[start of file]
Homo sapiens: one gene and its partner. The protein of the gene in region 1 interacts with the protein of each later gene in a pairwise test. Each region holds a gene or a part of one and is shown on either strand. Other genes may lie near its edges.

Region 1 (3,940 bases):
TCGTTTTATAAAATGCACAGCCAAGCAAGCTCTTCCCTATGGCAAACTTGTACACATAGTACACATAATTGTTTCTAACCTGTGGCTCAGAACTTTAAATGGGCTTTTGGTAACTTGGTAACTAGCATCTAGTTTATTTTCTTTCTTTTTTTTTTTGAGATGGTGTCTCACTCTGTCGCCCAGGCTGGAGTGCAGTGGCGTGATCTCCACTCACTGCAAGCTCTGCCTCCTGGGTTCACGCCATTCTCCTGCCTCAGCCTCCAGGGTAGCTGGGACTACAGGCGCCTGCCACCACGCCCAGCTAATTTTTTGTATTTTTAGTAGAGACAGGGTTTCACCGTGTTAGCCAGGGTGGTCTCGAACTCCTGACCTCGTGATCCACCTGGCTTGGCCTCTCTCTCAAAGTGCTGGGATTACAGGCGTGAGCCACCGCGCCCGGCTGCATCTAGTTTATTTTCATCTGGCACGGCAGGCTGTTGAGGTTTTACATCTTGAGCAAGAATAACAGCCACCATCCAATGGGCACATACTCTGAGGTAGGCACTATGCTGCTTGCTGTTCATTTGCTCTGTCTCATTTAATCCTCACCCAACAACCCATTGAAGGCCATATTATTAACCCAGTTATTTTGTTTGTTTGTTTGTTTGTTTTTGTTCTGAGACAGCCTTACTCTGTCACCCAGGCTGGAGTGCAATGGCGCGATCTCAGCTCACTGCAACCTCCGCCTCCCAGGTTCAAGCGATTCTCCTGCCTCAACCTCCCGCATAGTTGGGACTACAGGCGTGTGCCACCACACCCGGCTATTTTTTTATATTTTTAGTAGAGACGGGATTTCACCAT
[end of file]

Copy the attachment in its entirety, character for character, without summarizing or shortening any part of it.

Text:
Homo sapiens: one gene and its partner. The protein of the gene in region 1 interacts with the protein of each later gene in a pairwise test. Each region holds a gene or a part of one and is shown on either strand. Other genes may lie near its edges.

Region 1 (3,940 bases):
TCGTTTTATAAAATGCACAGCCAAGCAAGCTCTTCCCTATGGCAAACTTGTACACATAGTACACATAATTGTTTCTAACCTGTGGCTCAGAACTTTAAATGGGCTTTTGGTAACTTGGTAACTAGCATCTAGTTTATTTTCTTTCTTTTTTTTTTTGAGATGGTGTCTCACTCTGTCGCCCAGGCTGGAGTGCAGTGGCGTGATCTCCACTCACTGCAAGCTCTGCCTCCTGGGTTCACGCCATTCTCCTGCCTCAGCCTCCAGGGTAGCTGGGACTACAGGCGCCTGCCACCACGCCCAGCTAATTTTTTGTATTTTTAGTAGAGACAGGGTTTCACCGTGTTAGCCAGGGTGGTCTCGAACTCCTGACCTCGTGATCCACCTGGCTTGGCCTCTCTCTCAAAGTGCTGGGATTACAGGCGTGAGCCACCGCGCCCGGCTGCATCTAGTTTATTTTCATCTGGCACGGCAGGCTGTTGAGGTTTTACATCTTGAGCAAGAATAACAGCCACCATCCAATGGGCACATACTCTGAGGTAGGCACTATGCTGCTTGCTGTTCATTTGCTCTGTCTCATTTAATCCTCACCCAACAACCCATTGAAGGCCATATTATTAACCCAGTTATTTTGTTTGTTTGTTTGTTTGTTTTTGTTCTGAGACAGCCTTACTCTGTCACCCAGGCTGGAGTGCAATGGCGCGATCTCAGCTCACTGCAACCTCCGCCTCCCAGGTTCAAGCGATTCTCCTGCCTCAACCTCCCGCATAGTTGGGACTACAGGCGTGTGCCACCACACCCGGCTATTTTTTTATATTTTTAGTAGAGACGGGATTTCACCAT